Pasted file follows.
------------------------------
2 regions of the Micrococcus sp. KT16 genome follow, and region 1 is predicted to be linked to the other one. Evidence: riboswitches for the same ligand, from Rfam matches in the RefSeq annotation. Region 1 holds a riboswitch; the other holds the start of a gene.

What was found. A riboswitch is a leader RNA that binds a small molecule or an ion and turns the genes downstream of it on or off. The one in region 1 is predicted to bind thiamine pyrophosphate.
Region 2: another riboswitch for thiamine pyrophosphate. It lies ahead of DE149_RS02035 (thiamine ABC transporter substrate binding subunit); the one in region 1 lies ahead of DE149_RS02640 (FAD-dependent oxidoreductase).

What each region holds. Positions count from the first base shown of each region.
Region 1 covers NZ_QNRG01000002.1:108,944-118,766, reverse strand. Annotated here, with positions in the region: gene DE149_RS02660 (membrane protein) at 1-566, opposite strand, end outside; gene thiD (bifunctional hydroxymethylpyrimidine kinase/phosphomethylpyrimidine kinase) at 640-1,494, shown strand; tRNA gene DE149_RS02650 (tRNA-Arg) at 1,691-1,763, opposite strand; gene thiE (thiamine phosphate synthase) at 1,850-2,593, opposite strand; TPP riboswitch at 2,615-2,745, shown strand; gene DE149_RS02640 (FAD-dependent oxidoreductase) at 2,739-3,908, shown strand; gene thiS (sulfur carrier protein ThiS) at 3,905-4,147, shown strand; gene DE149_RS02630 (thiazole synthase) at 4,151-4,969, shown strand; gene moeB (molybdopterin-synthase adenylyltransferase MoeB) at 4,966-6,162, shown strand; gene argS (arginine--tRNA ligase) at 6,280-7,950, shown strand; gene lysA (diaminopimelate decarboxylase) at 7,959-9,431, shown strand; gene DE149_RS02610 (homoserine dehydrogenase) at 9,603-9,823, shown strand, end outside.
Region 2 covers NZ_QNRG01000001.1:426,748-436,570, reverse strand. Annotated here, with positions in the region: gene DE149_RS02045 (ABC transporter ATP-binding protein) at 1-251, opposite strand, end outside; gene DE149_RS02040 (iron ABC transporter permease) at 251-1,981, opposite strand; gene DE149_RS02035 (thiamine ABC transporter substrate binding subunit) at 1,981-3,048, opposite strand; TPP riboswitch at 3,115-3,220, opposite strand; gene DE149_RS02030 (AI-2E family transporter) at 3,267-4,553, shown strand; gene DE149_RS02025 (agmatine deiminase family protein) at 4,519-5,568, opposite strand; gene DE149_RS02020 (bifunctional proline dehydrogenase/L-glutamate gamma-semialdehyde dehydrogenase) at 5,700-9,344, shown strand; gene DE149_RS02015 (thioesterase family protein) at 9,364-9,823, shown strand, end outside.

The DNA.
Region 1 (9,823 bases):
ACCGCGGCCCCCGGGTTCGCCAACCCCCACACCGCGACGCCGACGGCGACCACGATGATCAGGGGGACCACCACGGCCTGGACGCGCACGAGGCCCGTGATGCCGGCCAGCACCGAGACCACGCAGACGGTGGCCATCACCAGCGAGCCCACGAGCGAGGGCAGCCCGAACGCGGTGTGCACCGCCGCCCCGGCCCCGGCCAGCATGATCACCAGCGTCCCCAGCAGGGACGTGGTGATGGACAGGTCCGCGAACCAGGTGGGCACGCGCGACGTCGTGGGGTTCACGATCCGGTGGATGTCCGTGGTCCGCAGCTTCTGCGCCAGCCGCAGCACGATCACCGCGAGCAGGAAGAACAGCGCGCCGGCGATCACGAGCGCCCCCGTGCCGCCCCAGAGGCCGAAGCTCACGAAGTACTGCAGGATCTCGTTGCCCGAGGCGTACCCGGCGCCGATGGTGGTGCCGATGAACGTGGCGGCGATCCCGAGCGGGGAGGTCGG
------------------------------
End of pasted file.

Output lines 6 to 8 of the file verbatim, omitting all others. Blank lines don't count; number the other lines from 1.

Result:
Region 2 covers NZ_QNRG01000001.1:426,748-436,570, reverse strand. Annotated here, with positions in the region: gene DE149_RS02045 (ABC transporter ATP-binding protein) at 1-251, opposite strand, end outside; gene DE149_RS02040 (iron ABC transporter permease) at 251-1,981, opposite strand; gene DE149_RS02035 (thiamine ABC transporter substrate binding subunit) at 1,981-3,048, opposite strand; TPP riboswitch at 3,115-3,220, opposite strand; gene DE149_RS02030 (AI-2E family transporter) at 3,267-4,553, shown strand; gene DE149_RS02025 (agmatine deiminase family protein) at 4,519-5,568, opposite strand; gene DE149_RS02020 (bifunctional proline dehydrogenase/L-glutamate gamma-semialdehyde dehydrogenase) at 5,700-9,344, shown strand; gene DE149_RS02015 (thioesterase family protein) at 9,364-9,823, shown strand, end outside.

The DNA.
Region 1 (9,823 bases):